How Can You Fix Your Gut? Bacillus Spores

Bacillus Subtilis

What are Bacillus Spores?

Bacillus subtilis is a bacteria that is commonly found in water, soil, air and decomposing plant residue.

This spore has an extraordinary ability to survive harsh environments such as extreme heat and acidity. More importantly this spore is found in your gut. 

In fact, it’s one of the “good guys”. You want bacillus subtilis spores in your gut.

These are the spores which produce endospores that make positive changes to your gut and support your immune system.

You’ve probably heard that increasing the diversity of your gut microbes is a good thing. You’ve maybe even taken different formulas of probiotics. Maintaining a proper ratio of good spores in your gut is crucial for maintaining good gut health and a strong immune system.

That’s a big reason why many people take probiotics for conditions like Leaky Gut, IBS, Crohn’s, and Ulcerative Colitis. If you have been taking probiotics and still not finding relief you may want to consider taking Bacillus Subtilis spores and here’s why.

Why Bacillus Spores?

  • Bacillus Spores are resistant to the harsh stomach acid environment which allows it to get into the digestive system and do its work.
  • Bacillus Spores are able to suppress the growth of harmful bacteria.
  • Bacillus Spores strengthen the mucosal lining and enhance the growth of other good strains such as lactobacillus spores in the gut.
  • Bacillus spores significantly repair damage to the intestinal lining in the gut. These tight junctions, when not performing optimally, allow toxins to leek into the bloodstream. (Leaky Gut) Click Here to Read More
  • Bacillus spores play a role in reconditioning the body’s metabolism. When combined with a diet rich in healthy fibers and low sugar, this spore turns the body into a fat burning machine. Microbiologist Kiran Krishnan has been studying spores for the last 15 years, he says, “If there wasn’t reason enough before to improve gut health, this probiotic spore might now be the one “magic pill” we’ve been seeking for long-term, healthy and sustainable weight management”

Which Probiotics Contain Bacillus Spores?

We recommend Perfect Pass Probiotics to our clients. Perfect Pass contains 3 pharmaceutical grade strains of bacillus spores.

These bacillus spores are able to survive stomach acid. They make lasting changes in the gut to heal the gut and provide relief of symptoms.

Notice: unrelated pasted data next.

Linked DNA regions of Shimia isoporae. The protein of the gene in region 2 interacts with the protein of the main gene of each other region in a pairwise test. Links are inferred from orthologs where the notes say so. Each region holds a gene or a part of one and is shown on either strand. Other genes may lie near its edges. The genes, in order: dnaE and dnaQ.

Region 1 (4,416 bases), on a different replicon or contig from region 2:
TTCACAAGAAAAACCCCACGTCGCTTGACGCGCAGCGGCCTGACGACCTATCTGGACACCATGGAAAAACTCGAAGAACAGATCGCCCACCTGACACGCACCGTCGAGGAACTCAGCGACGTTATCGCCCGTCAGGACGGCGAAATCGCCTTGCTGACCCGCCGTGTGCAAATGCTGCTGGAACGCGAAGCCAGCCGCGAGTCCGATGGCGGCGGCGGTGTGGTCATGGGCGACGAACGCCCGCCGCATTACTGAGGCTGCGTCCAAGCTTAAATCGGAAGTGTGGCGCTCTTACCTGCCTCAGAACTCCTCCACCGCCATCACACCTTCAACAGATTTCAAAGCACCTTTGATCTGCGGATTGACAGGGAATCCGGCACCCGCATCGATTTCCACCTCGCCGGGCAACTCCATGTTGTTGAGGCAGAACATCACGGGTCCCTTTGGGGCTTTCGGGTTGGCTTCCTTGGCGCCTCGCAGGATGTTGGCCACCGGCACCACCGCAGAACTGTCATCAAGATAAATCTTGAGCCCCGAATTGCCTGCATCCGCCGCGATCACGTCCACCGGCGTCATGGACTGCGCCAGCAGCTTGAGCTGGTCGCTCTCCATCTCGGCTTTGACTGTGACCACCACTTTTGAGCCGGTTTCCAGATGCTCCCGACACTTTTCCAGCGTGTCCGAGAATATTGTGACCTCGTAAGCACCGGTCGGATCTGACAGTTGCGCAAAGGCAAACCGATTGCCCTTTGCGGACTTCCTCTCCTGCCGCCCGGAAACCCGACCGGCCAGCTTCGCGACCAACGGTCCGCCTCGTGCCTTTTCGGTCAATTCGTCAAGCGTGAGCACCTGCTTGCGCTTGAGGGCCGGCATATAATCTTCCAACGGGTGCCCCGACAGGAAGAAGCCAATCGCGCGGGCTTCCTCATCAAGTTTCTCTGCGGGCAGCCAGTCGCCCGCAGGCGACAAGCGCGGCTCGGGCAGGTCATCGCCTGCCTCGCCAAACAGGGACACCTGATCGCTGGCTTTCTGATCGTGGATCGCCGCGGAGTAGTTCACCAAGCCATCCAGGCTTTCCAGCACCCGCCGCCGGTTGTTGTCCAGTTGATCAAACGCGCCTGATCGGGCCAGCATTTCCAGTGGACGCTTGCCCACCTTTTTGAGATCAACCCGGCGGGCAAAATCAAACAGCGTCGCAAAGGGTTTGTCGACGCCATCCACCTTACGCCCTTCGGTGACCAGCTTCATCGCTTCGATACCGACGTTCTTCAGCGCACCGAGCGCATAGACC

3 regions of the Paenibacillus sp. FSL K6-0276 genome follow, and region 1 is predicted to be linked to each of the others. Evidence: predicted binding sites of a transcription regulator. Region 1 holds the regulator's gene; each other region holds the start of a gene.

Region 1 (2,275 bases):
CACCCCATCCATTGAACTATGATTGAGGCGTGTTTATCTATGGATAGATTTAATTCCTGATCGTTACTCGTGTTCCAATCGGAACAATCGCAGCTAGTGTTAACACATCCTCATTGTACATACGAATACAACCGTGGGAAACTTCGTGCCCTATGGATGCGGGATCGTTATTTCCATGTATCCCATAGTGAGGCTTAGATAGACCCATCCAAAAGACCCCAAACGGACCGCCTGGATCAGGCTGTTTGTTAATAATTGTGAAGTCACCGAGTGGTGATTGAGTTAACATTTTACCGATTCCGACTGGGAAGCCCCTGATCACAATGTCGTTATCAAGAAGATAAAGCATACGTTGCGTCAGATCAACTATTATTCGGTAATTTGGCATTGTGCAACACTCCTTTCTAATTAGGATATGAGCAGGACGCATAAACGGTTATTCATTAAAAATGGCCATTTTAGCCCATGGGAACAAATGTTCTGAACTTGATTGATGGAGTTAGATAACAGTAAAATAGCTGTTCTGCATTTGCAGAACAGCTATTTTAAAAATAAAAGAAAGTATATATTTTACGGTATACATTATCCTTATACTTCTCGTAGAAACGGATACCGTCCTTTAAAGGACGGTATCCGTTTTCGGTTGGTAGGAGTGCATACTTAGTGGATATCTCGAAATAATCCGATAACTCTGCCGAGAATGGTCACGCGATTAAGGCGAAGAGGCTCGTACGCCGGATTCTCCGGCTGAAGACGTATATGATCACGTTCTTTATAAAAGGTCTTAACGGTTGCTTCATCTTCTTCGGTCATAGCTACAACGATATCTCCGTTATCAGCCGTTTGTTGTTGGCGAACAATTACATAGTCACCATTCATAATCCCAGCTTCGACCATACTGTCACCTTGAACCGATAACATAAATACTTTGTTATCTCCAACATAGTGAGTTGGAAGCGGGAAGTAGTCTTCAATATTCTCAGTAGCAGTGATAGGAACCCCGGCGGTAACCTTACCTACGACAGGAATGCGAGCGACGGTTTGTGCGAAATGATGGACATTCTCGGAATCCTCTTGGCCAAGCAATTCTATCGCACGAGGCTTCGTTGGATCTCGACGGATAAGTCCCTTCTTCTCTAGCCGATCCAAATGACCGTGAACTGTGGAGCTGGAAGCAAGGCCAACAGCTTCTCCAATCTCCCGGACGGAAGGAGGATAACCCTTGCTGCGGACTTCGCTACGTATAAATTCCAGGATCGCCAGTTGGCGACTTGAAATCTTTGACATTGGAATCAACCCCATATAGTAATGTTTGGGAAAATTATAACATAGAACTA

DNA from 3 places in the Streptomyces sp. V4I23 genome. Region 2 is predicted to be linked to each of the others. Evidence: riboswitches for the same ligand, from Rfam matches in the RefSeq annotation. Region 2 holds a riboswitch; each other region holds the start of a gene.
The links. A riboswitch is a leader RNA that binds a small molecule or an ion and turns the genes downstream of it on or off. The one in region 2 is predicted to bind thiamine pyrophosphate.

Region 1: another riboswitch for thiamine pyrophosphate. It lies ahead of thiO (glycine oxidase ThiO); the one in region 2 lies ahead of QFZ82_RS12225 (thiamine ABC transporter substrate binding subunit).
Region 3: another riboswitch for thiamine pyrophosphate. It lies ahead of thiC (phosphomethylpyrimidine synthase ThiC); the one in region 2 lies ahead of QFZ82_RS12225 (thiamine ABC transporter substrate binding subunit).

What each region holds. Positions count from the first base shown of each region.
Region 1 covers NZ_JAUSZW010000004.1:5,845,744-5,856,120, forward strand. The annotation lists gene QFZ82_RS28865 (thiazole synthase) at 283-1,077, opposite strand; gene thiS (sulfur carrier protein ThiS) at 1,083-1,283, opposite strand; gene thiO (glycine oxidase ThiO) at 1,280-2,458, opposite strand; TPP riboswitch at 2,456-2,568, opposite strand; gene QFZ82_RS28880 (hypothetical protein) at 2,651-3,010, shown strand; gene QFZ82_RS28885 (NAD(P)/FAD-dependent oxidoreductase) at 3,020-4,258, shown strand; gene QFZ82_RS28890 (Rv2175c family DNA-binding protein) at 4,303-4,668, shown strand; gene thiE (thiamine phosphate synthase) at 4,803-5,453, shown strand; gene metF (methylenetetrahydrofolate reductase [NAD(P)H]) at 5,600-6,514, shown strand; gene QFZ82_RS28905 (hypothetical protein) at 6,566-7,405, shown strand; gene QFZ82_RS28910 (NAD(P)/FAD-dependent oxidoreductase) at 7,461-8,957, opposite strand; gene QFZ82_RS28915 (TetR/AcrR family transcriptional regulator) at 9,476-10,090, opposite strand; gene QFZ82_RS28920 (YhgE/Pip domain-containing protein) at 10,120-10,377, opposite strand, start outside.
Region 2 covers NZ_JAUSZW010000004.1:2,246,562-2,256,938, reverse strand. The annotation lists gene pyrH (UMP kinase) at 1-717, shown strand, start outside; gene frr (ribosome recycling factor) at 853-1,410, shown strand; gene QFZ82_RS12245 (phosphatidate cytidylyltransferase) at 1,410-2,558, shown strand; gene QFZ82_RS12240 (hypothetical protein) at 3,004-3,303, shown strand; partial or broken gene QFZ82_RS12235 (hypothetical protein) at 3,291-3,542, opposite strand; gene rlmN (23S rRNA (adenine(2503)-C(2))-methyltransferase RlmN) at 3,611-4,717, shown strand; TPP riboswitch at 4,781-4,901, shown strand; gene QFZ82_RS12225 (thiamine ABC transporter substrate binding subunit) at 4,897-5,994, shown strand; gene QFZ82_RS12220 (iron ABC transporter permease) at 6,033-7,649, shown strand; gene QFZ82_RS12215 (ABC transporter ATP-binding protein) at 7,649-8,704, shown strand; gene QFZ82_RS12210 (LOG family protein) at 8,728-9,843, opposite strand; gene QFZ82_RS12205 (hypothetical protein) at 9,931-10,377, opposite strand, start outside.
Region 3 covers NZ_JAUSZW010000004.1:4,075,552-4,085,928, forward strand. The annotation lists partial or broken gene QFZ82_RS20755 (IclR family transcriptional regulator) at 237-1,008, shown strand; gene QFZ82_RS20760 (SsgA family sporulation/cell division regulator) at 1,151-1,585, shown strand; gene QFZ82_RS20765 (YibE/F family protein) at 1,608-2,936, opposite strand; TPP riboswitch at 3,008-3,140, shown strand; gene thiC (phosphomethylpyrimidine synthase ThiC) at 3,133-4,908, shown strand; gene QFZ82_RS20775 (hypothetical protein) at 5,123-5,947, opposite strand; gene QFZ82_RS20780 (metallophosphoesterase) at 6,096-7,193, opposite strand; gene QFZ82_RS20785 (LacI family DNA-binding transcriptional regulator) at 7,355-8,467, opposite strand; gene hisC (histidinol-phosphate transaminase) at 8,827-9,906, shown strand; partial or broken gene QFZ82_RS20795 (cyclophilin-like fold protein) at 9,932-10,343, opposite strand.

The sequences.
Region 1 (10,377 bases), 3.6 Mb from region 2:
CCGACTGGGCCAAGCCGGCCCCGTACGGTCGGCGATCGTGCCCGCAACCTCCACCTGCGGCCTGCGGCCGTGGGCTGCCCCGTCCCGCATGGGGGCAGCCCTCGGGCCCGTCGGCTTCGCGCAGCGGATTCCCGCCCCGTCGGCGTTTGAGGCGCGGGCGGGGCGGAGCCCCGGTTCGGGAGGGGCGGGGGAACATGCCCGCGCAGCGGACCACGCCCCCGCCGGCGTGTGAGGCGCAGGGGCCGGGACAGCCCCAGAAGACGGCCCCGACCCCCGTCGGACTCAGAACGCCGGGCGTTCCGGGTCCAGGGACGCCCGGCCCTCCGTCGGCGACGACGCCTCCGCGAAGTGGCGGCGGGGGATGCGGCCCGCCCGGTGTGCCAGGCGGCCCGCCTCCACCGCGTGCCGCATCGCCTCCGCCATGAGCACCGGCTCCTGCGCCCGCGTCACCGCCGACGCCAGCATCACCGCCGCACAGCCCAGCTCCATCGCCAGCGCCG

Each of these bacillus spores has a distinct function and synergistically contributes to the combined effectiveness of this probiotic.

Click Here to Read More

Probiotics and Our Immune System with Ross Pelton

SporesWe are excited to share the latest information on the Microbiome with you where we interview Ross Pelton, the Scientific Director for Essential Formulas. He is a Health Longevity Coach, Pharmacist and Clinical Nutritionist. Today we asked Ross to talk to us about the role probiotics have in supporting our immune system.

In addition, Ross  is also a clinical nutritionist and helps people with diet, nutrition and natural therapies. He truly is an expert in his field.

In case you missed out, we have posted all our  interviews with Ross in one convenient place. He shared with us exciting new information on gut health, the Microbiome and the Pathobiome. Click Here to see all of our videos in the Microbiome Series.

How is Your Immune System Supported by Probiotics?

We asked Ross how spores in Dr. Ohhiras formula support our immune system. Heres what he had to tell us:

  • First of all the bacteria in Dr. Ohhiras probiotics support the growth and proliferation of your innate bacteria which gives them the capability of transforming your microbiome.

 

  • Spores produce Short Chain Fatty Acids. These are slightly acidic compounds produced by the probiotics which create an optimal acid balance in your intestinal tract. This acid balance supports the growth of good bacteria and suppresses  growth of the bad bacteria.

 

  • Spores also produce bacteriocins and defensins. Think of these as natural  antibiotics in your system.

 

  • Spores produce hydrogen peroxide which suppresses  the growth of candida yeast.

Dr. Ohhira’s Probiotics have a broader number of different bacteria. A broader range of bacteria means a healthier microbiome and immune system.

 

Dr. Ohhira’s Probiotics are truly unique, they have a different beginning than other probiotics on the market. Their spores are fed from natural ingredients like mountain spring water, organic fruits, and vegetables that have been fermented for three to five years.

Probiotic Spores Produce Antioxidants in the Gut

Antioxidants are produced in our gut by the Bacillus endosporeWhat’s the Role Probiotics Play in Producing Antioxidants?

We asked our friend, Kiran Krishnan, microbiologist and gut health expert, if probiotics produce antioxidants in the gut. We were curious about how probiotics can produce antioxidants, which ones are produced and how you can benefit from these amazing nutrients. Scroll to the bottom of this post to see our interview with Kiran on this fascinating topic.

Kiran has specialized in gut health for the past 17 years. He has gathered a wealth of knowledge on probiotics and how they affect our microbiome from his research and the latest clinical trials.

Here’s what Kiran had to say, “There’s only one type of probiotic strain that can produce antioxidants and that’s the strains of the Bacillus family.

It’s true the Bacillus endospore strains produce antioxidants in the gut.”

Here’s how they work; they take incoming food and convert them into antioxidants and other useful nutrients such as Methylated B Vitamins.

Lets take a look at the antioxidants produced in our gut with Bacillus Spores.

Ubiquinol